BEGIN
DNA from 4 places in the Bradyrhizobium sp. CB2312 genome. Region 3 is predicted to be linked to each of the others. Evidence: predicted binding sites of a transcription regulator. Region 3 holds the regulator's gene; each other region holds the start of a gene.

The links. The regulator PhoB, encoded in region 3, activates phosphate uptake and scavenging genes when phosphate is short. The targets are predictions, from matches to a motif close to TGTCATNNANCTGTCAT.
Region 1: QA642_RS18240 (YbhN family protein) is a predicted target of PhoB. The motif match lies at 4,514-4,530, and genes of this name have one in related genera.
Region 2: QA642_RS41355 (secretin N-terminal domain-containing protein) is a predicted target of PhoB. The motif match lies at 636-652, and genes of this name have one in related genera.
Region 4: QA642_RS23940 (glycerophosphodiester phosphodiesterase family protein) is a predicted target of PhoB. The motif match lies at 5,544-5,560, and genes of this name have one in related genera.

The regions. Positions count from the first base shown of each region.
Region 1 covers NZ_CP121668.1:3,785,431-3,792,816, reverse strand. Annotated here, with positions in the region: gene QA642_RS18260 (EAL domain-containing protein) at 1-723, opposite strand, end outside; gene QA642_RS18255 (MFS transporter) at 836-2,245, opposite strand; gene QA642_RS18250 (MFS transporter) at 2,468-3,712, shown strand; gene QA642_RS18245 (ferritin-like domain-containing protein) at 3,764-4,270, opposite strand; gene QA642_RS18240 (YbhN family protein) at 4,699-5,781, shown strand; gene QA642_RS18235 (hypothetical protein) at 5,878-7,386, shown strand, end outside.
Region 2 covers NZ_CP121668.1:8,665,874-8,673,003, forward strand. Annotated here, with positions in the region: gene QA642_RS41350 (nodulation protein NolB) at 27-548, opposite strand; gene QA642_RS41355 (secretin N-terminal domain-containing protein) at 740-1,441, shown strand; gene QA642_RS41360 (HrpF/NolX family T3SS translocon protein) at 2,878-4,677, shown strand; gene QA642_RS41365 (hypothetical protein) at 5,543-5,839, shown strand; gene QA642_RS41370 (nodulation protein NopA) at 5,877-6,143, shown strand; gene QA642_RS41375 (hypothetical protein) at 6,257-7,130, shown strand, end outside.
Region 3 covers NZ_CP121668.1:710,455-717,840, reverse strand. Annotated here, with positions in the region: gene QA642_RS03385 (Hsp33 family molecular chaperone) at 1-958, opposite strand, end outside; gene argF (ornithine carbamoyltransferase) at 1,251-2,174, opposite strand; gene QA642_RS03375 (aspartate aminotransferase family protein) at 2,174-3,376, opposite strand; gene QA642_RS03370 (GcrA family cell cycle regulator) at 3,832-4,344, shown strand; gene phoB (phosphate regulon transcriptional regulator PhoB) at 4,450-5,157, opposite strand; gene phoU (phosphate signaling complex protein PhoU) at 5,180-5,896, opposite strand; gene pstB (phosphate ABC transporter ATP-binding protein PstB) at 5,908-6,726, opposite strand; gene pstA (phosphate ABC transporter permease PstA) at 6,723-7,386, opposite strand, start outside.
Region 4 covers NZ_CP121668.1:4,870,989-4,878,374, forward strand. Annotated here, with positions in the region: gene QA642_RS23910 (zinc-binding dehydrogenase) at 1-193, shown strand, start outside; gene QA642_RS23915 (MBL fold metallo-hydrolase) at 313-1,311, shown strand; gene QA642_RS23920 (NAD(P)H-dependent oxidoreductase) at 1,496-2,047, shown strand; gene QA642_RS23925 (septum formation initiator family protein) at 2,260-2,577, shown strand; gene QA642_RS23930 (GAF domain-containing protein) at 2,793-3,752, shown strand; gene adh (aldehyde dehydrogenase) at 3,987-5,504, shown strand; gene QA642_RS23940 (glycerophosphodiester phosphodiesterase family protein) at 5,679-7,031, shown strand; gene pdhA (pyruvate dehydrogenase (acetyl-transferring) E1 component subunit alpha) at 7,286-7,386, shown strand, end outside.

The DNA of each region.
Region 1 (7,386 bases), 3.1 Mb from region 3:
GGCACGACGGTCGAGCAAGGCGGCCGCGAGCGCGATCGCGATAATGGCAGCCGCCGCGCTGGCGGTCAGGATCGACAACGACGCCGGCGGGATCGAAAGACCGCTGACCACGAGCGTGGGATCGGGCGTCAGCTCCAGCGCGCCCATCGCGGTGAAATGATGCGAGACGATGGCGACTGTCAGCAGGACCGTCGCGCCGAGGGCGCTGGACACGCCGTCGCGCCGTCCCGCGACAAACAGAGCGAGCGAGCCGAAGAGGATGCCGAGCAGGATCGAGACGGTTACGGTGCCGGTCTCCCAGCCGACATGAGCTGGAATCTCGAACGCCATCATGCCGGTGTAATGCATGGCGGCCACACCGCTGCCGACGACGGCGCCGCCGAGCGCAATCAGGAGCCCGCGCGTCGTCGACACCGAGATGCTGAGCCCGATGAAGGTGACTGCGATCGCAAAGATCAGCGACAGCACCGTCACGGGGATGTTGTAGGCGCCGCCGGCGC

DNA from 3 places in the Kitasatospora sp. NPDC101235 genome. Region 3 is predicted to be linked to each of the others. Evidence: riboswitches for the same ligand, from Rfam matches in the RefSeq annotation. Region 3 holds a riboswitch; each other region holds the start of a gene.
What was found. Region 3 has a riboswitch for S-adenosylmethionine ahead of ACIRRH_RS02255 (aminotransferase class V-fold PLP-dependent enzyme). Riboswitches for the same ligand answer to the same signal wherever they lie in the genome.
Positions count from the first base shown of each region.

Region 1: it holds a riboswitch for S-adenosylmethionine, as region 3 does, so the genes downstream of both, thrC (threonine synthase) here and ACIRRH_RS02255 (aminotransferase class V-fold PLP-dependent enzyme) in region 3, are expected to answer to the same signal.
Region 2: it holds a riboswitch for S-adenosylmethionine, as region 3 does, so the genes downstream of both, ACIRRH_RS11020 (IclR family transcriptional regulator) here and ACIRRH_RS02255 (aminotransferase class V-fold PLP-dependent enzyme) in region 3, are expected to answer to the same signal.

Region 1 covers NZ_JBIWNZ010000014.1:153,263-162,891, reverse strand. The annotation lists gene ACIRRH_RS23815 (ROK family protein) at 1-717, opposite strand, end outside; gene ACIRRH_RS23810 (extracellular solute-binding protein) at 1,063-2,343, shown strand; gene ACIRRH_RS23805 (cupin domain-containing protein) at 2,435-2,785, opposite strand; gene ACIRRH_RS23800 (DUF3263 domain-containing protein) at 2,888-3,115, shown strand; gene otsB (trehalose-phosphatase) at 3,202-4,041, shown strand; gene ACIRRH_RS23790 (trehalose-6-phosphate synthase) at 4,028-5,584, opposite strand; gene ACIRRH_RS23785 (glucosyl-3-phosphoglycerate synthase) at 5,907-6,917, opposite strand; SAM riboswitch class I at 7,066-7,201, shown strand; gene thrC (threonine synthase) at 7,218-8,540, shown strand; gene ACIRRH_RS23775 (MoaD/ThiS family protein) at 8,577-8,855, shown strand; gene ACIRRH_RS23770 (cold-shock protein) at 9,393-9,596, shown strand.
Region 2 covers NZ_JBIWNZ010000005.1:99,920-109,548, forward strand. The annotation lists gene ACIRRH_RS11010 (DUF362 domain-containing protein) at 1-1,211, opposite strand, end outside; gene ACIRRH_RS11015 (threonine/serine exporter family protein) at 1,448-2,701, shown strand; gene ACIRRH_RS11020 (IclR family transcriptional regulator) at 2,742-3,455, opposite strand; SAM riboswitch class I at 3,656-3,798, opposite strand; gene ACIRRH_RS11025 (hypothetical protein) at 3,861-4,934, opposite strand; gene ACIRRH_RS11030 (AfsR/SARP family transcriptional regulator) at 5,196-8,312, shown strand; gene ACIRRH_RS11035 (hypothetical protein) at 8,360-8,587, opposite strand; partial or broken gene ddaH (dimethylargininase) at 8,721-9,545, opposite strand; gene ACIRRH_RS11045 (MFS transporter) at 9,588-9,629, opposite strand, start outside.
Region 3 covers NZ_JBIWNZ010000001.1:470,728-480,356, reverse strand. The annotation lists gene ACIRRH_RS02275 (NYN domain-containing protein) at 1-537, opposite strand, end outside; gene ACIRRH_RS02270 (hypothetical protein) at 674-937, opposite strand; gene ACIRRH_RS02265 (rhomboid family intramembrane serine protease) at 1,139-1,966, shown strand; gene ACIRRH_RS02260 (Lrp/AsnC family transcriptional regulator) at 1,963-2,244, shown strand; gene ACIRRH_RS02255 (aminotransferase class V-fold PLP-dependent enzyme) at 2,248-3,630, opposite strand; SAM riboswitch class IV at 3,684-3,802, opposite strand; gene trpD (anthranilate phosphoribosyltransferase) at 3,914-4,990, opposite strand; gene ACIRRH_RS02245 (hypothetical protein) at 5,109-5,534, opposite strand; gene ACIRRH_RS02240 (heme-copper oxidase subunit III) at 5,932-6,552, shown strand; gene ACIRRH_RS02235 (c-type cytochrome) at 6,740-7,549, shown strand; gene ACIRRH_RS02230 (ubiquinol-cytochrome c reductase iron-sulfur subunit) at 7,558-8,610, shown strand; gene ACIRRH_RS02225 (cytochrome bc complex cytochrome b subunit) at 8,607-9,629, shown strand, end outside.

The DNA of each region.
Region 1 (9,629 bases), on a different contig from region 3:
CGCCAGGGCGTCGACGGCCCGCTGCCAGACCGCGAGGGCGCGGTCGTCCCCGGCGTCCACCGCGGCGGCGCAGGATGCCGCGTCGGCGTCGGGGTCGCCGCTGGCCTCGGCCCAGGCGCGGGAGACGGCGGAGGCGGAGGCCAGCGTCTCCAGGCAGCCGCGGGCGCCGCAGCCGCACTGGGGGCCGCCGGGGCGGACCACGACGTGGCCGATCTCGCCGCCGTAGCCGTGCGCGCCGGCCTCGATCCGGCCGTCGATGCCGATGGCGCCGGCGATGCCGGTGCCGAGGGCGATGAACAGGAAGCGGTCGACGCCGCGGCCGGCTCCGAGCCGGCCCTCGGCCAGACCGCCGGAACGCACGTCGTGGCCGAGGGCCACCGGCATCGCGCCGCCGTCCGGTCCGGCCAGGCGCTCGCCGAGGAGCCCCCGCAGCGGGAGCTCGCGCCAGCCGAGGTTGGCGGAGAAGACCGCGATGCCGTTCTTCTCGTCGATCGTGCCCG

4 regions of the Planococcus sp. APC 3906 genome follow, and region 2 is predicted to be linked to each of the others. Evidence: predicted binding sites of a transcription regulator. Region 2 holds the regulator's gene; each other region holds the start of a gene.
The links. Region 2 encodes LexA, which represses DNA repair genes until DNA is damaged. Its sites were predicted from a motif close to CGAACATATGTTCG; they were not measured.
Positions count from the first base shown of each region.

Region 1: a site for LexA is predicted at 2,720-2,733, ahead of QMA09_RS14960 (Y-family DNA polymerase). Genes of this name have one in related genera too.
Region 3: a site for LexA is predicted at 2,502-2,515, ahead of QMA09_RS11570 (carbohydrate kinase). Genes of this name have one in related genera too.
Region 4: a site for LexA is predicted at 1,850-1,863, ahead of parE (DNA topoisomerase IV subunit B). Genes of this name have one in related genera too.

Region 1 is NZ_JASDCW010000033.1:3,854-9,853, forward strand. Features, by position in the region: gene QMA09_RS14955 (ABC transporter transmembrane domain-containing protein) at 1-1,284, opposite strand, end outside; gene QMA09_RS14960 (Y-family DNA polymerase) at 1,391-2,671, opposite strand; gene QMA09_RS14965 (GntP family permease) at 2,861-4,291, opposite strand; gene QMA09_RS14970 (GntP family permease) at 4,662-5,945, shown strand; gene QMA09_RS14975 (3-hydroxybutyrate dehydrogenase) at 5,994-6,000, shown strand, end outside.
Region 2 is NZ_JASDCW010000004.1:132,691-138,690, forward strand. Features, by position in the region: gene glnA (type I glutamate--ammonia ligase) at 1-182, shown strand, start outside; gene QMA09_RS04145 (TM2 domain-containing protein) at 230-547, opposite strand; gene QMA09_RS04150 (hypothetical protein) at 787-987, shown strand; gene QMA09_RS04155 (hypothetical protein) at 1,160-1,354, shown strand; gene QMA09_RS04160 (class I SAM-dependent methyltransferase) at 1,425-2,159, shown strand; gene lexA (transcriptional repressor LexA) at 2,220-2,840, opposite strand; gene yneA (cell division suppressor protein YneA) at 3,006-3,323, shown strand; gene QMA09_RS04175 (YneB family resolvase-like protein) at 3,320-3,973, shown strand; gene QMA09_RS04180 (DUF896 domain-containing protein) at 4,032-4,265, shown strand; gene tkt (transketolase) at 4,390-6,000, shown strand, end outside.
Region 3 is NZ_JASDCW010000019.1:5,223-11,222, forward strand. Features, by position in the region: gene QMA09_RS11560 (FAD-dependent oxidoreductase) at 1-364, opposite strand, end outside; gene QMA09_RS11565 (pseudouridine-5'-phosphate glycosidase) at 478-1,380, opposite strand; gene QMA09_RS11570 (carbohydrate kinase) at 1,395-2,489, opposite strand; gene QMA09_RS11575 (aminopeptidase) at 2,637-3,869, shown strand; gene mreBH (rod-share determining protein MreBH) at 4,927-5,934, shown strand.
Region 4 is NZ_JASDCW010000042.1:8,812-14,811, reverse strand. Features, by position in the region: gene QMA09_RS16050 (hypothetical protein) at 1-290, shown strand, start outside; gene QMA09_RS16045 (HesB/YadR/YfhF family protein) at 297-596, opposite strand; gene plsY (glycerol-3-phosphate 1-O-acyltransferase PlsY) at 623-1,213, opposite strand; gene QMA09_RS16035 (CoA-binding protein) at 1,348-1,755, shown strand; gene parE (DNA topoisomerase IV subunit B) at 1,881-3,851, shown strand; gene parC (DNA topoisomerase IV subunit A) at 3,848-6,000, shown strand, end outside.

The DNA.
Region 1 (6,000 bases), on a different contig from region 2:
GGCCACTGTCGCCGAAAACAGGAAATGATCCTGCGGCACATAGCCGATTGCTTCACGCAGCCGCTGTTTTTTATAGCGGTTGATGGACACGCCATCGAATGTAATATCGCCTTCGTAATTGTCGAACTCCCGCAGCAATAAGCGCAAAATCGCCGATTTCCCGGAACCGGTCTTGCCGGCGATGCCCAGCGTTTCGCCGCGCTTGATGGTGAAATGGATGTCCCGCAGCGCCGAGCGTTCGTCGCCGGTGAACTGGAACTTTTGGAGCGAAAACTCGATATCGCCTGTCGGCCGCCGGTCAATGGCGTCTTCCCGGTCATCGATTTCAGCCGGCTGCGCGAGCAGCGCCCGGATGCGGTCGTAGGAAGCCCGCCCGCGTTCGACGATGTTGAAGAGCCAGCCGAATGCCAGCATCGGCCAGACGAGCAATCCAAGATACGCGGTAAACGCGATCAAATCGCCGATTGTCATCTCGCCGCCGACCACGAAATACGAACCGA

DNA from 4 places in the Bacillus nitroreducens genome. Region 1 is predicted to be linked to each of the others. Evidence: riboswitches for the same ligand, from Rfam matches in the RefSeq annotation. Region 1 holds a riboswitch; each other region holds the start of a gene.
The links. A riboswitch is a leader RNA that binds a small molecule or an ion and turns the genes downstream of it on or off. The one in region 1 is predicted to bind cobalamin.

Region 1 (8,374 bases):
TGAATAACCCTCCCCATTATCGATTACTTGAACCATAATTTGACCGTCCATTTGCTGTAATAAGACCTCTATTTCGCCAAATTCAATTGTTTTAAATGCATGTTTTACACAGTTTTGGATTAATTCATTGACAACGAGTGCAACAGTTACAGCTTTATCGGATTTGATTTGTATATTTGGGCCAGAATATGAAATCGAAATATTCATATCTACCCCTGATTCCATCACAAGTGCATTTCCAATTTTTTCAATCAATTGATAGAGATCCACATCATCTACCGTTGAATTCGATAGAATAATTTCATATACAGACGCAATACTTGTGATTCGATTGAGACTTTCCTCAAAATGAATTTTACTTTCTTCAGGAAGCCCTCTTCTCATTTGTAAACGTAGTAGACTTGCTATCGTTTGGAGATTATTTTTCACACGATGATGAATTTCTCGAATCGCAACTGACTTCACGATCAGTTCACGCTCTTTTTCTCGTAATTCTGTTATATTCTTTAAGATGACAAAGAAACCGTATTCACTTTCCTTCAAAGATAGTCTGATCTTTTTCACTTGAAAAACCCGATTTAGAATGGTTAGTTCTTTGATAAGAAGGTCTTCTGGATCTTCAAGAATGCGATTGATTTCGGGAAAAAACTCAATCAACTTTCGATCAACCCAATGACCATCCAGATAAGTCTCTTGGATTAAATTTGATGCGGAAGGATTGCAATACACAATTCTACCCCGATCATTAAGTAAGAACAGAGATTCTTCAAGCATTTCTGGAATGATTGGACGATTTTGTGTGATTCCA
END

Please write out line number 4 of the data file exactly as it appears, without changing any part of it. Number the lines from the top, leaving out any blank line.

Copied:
Region 2: QA642_RS41355 (secretin N-terminal domain-containing protein) is a predicted target of PhoB. The motif match lies at 636-652, and genes of this name have one in related genera.